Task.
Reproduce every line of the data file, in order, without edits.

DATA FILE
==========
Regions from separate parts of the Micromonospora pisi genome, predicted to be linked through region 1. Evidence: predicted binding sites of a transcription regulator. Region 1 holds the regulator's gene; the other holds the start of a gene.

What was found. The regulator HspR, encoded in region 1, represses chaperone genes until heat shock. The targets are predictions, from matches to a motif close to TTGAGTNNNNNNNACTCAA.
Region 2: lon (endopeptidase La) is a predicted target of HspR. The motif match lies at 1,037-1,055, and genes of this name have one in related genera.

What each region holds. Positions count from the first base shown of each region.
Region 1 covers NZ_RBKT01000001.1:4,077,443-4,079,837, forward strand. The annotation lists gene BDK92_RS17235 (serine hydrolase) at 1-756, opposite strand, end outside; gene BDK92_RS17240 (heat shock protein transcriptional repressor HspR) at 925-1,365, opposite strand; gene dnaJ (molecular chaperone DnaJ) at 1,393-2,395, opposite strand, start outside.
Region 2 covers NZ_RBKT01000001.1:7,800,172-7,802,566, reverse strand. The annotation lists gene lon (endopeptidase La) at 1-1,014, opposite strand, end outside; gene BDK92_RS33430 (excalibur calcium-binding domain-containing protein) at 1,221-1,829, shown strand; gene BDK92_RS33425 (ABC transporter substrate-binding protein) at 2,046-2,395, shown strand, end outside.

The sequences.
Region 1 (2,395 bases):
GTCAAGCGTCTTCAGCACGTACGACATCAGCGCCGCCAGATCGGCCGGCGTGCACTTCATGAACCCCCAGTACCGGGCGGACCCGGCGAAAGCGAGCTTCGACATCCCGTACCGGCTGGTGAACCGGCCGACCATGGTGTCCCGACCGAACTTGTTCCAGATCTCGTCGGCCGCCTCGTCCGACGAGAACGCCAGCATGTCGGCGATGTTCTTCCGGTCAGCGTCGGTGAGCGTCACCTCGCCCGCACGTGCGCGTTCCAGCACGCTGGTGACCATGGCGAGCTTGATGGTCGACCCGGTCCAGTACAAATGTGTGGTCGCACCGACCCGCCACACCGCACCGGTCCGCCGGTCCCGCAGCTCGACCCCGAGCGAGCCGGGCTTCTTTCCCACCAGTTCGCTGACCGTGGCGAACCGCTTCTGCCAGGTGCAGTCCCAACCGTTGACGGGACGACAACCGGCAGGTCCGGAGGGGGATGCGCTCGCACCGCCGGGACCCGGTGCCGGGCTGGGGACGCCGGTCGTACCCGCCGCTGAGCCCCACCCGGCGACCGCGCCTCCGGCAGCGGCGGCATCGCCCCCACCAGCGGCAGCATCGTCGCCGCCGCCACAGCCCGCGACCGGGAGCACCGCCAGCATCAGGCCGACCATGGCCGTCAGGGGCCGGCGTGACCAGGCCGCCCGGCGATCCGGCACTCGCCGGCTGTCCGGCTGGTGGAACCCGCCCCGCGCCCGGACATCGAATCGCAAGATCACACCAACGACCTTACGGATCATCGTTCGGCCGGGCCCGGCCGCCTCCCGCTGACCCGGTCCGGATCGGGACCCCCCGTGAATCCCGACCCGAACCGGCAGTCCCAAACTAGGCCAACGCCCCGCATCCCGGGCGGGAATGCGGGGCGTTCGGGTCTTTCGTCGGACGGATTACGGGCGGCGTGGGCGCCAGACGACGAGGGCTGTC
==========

Regions from separate parts of the Micromonospora pisi genome, predicted to be linked through region 1. Evidence: predicted binding sites of a transcription regulator. Region 1 holds the regulator's gene; the other holds the start of a gene.

What was found. The regulator HspR, encoded in region 1, represses chaperone genes until heat shock. The targets are predictions, from matches to a motif close to TTGAGTNNNNNNNACTCAA.
Region 2: lon (endopeptidase La) is a predicted target of HspR. The motif match lies at 1,037-1,055, and genes of this name have one in related genera.

What each region holds. Positions count from the first base shown of each region.
Region 1 covers NZ_RBKT01000001.1:4,077,443-4,079,837, forward strand. The annotation lists gene BDK92_RS17235 (serine hydrolase) at 1-756, opposite strand, end outside; gene BDK92_RS17240 (heat shock protein transcriptional repressor HspR) at 925-1,365, opposite strand; gene dnaJ (molecular chaperone DnaJ) at 1,393-2,395, opposite strand, start outside.
Region 2 covers NZ_RBKT01000001.1:7,800,172-7,802,566, reverse strand. The annotation lists gene lon (endopeptidase La) at 1-1,014, opposite strand, end outside; gene BDK92_RS33430 (excalibur calcium-binding domain-containing protein) at 1,221-1,829, shown strand; gene BDK92_RS33425 (ABC transporter substrate-binding protein) at 2,046-2,395, shown strand, end outside.

The sequences.
Region 1 (2,395 bases):
GTCAAGCGTCTTCAGCACGTACGACATCAGCGCCGCCAGATCGGCCGGCGTGCACTTCATGAACCCCCAGTACCGGGCGGACCCGGCGAAAGCGAGCTTCGACATCCCGTACCGGCTGGTGAACCGGCCGACCATGGTGTCCCGACCGAACTTGTTCCAGATCTCGTCGGCCGCCTCGTCCGACGAGAACGCCAGCATGTCGGCGATGTTCTTCCGGTCAGCGTCGGTGAGCGTCACCTCGCCCGCACGTGCGCGTTCCAGCACGCTGGTGACCATGGCGAGCTTGATGGTCGACCCGGTCCAGTACAAATGTGTGGTCGCACCGACCCGCCACACCGCACCGGTCCGCCGGTCCCGCAGCTCGACCCCGAGCGAGCCGGGCTTCTTTCCCACCAGTTCGCTGACCGTGGCGAACCGCTTCTGCCAGGTGCAGTCCCAACCGTTGACGGGACGACAACCGGCAGGTCCGGAGGGGGATGCGCTCGCACCGCCGGGACCCGGTGCCGGGCTGGGGACGCCGGTCGTACCCGCCGCTGAGCCCCACCCGGCGACCGCGCCTCCGGCAGCGGCGGCATCGCCCCCACCAGCGGCAGCATCGTCGCCGCCGCCACAGCCCGCGACCGGGAGCACCGCCAGCATCAGGCCGACCATGGCCGTCAGGGGCCGGCGTGACCAGGCCGCCCGGCGATCCGGCACTCGCCGGCTGTCCGGCTGGTGGAACCCGCCCCGCGCCCGGACATCGAATCGCAAGATCACACCAACGACCTTACGGATCATCGTTCGGCCGGGCCCGGCCGCCTCCCGCTGACCCGGTCCGGATCGGGACCCCCCGTGAATCCCGACCCGAACCGGCAGTCCCAAACTAGGCCAACGCCCCGCATCCCGGGCGGGAATGCGGGGCGTTCGGGTCTTTCGTCGGACGGATTACGGGCGGCGTGGGCGCCAGACGACGAGGGCTGTC